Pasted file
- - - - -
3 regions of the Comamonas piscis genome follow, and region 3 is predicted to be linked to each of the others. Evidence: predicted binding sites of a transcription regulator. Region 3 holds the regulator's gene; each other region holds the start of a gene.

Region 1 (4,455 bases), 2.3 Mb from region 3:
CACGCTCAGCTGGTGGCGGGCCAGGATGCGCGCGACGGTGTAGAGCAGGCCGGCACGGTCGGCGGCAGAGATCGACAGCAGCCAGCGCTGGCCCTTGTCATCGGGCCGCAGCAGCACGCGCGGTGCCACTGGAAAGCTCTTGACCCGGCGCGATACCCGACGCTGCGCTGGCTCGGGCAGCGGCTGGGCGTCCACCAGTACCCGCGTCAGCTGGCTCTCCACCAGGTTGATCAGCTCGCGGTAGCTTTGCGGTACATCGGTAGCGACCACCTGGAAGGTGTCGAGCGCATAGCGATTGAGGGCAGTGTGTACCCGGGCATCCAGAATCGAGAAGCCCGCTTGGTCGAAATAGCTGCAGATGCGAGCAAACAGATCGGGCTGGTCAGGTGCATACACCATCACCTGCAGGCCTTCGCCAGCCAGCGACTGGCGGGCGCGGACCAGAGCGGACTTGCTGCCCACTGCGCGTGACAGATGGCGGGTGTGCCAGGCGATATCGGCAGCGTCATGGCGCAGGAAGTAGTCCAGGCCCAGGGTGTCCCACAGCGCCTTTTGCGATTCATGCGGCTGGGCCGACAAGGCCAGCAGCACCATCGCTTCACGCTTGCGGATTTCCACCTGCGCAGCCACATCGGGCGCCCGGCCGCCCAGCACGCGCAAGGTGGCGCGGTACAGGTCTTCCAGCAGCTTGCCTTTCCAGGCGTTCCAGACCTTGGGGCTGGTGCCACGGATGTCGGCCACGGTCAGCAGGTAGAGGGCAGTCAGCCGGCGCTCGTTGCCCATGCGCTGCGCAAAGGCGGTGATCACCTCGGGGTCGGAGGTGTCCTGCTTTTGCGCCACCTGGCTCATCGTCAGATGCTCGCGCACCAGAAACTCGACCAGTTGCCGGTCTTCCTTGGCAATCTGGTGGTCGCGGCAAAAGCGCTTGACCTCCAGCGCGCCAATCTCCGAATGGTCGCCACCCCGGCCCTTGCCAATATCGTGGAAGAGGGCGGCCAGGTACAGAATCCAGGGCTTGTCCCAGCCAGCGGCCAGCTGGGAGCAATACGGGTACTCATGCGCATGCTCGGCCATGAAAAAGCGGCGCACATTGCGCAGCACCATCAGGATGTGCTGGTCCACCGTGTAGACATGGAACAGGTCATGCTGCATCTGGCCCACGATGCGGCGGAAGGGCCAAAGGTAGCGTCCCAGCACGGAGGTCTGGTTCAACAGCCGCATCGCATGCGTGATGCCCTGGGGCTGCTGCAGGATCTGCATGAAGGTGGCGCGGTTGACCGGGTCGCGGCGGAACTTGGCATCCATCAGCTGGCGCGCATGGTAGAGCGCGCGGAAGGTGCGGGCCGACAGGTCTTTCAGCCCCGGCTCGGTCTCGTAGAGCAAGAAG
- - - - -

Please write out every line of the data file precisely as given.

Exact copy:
3 regions of the Comamonas piscis genome follow, and region 3 is predicted to be linked to each of the others. Evidence: predicted binding sites of a transcription regulator. Region 3 holds the regulator's gene; each other region holds the start of a gene.

Region 1 (4,455 bases), 2.3 Mb from region 3:
CACGCTCAGCTGGTGGCGGGCCAGGATGCGCGCGACGGTGTAGAGCAGGCCGGCACGGTCGGCGGCAGAGATCGACAGCAGCCAGCGCTGGCCCTTGTCATCGGGCCGCAGCAGCACGCGCGGTGCCACTGGAAAGCTCTTGACCCGGCGCGATACCCGACGCTGCGCTGGCTCGGGCAGCGGCTGGGCGTCCACCAGTACCCGCGTCAGCTGGCTCTCCACCAGGTTGATCAGCTCGCGGTAGCTTTGCGGTACATCGGTAGCGACCACCTGGAAGGTGTCGAGCGCATAGCGATTGAGGGCAGTGTGTACCCGGGCATCCAGAATCGAGAAGCCCGCTTGGTCGAAATAGCTGCAGATGCGAGCAAACAGATCGGGCTGGTCAGGTGCATACACCATCACCTGCAGGCCTTCGCCAGCCAGCGACTGGCGGGCGCGGACCAGAGCGGACTTGCTGCCCACTGCGCGTGACAGATGGCGGGTGTGCCAGGCGATATCGGCAGCGTCATGGCGCAGGAAGTAGTCCAGGCCCAGGGTGTCCCACAGCGCCTTTTGCGATTCATGCGGCTGGGCCGACAAGGCCAGCAGCACCATCGCTTCACGCTTGCGGATTTCCACCTGCGCAGCCACATCGGGCGCCCGGCCGCCCAGCACGCGCAAGGTGGCGCGGTACAGGTCTTCCAGCAGCTTGCCTTTCCAGGCGTTCCAGACCTTGGGGCTGGTGCCACGGATGTCGGCCACGGTCAGCAGGTAGAGGGCAGTCAGCCGGCGCTCGTTGCCCATGCGCTGCGCAAAGGCGGTGATCACCTCGGGGTCGGAGGTGTCCTGCTTTTGCGCCACCTGGCTCATCGTCAGATGCTCGCGCACCAGAAACTCGACCAGTTGCCGGTCTTCCTTGGCAATCTGGTGGTCGCGGCAAAAGCGCTTGACCTCCAGCGCGCCAATCTCCGAATGGTCGCCACCCCGGCCCTTGCCAATATCGTGGAAGAGGGCGGCCAGGTACAGAATCCAGGGCTTGTCCCAGCCAGCGGCCAGCTGGGAGCAATACGGGTACTCATGCGCATGCTCGGCCATGAAAAAGCGGCGCACATTGCGCAGCACCATCAGGATGTGCTGGTCCACCGTGTAGACATGGAACAGGTCATGCTGCATCTGGCCCACGATGCGGCGGAAGGGCCAAAGGTAGCGTCCCAGCACGGAGGTCTGGTTCAACAGCCGCATCGCATGCGTGATGCCCTGGGGCTGCTGCAGGATCTGCATGAAGGTGGCGCGGTTGACCGGGTCGCGGCGGAACTTGGCATCCATCAGCTGGCGCGCATGGTAGAGCGCGCGGAAGGTGCGGGCCGACAGGTCTTTCAGCCCCGGCTCGGTCTCGTAGAGCAAGAAG